After high school, she went on to attend the New York Training School for Teachers. Lange who had never showed any interests on the academic side, went on to pursue photography as a profession after working in a New York City photo studio, a decision that would change her life in every way. Lange went on to study the arts form at Columbia University, and over the next several years she would gain a wealth of knowledge and learn everything she could from several different photographers, such as Arnold Genthe a portrait photographer.
By the time 1918 came around, Lange was running a phenomenally successful portrait studio in San Francisco, with her husband muralist Maynard Dixon and had two sons, her life now had returned to her middle-class roots she had known has a child.
- Dorothea Lange was born on 26 May 1895 in Hoboken, New Jersey,
- Her father, Heinrich Nutzhorn, was a lawyer, and her mother, Johanna, stayed at home to raise Dorothea and her brother, Martin.
- At the age of seven, she contracted polio, which left her with a permanently disfigured right leg and foot, which left her partially paralyzed, and led her to walk with a limp for the rest of her life.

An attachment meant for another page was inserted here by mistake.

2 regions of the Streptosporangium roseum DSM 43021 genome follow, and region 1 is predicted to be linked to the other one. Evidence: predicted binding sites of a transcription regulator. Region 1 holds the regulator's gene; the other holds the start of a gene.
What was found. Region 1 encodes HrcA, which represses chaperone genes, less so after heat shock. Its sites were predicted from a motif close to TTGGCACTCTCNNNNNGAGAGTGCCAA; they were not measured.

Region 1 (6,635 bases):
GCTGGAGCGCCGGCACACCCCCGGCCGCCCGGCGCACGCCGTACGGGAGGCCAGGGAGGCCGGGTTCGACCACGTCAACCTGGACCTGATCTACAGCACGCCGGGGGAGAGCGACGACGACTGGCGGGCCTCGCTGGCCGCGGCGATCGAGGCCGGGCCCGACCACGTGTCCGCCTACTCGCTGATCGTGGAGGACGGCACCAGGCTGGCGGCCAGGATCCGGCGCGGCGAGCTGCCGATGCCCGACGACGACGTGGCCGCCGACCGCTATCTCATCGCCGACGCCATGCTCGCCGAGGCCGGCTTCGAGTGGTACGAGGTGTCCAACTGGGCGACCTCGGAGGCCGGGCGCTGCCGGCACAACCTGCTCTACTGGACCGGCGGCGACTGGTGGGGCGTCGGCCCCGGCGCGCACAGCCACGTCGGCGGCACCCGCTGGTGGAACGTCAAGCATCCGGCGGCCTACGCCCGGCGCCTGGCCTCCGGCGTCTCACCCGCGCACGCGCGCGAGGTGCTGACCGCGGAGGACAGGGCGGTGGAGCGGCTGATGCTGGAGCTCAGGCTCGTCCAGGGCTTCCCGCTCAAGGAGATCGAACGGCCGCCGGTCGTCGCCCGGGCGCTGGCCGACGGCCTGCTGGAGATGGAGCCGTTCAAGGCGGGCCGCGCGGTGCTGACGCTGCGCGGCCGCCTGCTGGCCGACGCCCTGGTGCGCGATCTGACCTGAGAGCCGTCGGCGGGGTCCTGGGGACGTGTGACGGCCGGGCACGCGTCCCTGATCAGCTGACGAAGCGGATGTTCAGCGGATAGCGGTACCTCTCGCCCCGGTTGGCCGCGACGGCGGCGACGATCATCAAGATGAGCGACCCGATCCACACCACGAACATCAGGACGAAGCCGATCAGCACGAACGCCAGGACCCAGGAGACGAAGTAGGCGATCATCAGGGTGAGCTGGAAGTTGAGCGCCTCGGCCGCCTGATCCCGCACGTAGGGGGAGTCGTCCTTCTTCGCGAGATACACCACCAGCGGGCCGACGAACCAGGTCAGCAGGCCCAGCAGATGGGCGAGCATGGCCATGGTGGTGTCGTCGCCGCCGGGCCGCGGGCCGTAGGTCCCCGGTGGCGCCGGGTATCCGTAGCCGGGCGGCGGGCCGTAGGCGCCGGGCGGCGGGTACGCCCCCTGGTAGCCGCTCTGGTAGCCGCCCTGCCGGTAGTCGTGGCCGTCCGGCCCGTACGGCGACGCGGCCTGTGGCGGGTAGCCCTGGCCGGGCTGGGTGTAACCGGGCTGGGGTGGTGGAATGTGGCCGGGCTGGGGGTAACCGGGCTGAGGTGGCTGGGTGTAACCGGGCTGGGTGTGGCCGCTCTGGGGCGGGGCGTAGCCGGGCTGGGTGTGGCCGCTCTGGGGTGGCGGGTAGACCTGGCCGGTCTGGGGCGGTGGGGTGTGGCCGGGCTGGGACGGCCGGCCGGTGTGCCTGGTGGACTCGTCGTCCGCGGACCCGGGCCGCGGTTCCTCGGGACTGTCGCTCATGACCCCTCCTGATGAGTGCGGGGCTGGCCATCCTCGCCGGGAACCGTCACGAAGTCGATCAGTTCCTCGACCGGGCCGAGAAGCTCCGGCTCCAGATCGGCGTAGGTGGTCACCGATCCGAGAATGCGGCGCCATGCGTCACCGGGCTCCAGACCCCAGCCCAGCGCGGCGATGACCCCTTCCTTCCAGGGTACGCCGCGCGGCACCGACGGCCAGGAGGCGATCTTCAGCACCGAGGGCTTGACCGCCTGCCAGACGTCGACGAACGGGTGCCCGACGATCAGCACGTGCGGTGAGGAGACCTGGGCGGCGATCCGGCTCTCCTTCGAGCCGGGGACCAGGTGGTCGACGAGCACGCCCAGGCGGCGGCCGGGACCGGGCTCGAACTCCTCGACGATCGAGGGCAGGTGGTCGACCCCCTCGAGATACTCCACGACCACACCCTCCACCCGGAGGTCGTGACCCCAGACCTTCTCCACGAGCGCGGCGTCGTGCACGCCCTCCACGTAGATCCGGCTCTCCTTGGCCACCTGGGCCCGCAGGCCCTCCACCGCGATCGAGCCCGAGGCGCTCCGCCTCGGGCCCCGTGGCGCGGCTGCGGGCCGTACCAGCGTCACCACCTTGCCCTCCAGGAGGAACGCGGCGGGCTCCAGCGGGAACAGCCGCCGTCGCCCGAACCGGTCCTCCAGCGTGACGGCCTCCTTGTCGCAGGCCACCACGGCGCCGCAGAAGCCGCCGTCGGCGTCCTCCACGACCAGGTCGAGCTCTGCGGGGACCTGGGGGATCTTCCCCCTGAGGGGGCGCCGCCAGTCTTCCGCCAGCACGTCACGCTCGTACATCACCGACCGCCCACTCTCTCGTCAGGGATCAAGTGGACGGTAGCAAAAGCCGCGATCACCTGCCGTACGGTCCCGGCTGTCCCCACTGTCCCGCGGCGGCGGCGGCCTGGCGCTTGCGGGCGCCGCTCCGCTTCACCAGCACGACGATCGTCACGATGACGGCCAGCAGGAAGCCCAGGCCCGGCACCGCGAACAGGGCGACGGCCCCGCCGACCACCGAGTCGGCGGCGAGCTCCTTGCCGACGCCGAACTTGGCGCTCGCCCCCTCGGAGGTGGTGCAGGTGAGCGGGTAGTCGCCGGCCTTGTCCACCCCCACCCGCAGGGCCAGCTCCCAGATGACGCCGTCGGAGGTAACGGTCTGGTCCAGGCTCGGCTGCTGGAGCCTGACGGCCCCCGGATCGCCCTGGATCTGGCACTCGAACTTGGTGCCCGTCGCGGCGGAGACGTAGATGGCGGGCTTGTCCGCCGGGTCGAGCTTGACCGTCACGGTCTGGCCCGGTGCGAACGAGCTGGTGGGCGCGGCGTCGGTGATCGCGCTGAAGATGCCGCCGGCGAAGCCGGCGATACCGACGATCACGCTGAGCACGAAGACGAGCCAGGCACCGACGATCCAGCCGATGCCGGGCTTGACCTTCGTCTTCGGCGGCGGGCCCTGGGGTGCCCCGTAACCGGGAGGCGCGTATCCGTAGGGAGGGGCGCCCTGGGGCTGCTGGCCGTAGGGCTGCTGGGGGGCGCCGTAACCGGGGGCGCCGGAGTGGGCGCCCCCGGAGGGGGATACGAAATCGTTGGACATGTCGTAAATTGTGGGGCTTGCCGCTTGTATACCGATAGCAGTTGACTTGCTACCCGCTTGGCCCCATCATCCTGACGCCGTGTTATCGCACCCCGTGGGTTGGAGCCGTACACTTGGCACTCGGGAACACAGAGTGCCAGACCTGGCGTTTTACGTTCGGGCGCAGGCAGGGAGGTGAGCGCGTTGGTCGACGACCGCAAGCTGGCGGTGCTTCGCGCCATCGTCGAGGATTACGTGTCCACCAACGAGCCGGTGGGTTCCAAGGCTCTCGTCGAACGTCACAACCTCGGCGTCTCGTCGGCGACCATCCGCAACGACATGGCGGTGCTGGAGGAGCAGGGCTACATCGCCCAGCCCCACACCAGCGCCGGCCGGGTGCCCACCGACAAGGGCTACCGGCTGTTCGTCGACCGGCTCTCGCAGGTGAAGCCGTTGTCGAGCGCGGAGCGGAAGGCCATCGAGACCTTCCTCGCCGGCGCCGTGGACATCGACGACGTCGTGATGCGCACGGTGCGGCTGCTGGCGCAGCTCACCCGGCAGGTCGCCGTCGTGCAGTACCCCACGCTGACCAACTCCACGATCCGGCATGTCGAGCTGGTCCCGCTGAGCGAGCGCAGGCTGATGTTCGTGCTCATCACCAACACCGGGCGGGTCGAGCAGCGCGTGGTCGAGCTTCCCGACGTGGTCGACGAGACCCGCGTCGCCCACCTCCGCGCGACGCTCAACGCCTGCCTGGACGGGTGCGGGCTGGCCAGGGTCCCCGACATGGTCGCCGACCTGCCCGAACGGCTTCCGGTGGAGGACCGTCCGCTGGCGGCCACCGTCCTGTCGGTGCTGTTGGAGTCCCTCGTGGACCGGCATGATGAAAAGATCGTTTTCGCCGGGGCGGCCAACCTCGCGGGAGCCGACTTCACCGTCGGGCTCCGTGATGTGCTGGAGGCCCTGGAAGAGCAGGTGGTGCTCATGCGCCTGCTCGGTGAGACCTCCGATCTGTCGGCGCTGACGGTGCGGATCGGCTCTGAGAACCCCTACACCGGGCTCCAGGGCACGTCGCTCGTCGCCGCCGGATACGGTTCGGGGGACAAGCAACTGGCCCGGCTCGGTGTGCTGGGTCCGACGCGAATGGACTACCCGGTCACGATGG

- Lange was an American documentary photographer, whose work shed a light on the plight of American citizens during some of the darkest eras of U.S. history.
- In 1918 she decided to travel around the world, earning money as she went, selling her photographs. Lange money ran out by the time she got to San Francisco, so she settled there and obtained a job in a photography studio.
- Lange’s work White Angel Breadline, San Francisco 1933 was the first in a series that focused on the effects of economic decline on working-class individuals and families.
- First husband Maynard Dixon was an American artist (whose body of work, focused on the American West). they married in 1920, and went on to had two sons Daniel and John.
- The Migrant Mother, Lange’s single most iconic photograph, caused a falling out between Dorothea and the chief of Farm Security Administration’s photographic project Roy Stryker when she retouched the negative sometime around 1939.
- She co-founded Aperture, a small publishing house that produces a periodical and high-end photography books.
- Lange studied photography at Columbia University in New York City under Clarence H. White, a member of the Photo-Secession group.
- She was instrumental in organizing Museum of Modern Art (MoMA) famous “Family of Man” exhibition in 1955.
- Lange sent a letter to her fellow photographers all around the world, to show “Man to Man” across the world, to the show dreams, aspirations, strength, and despair that is going on around the world.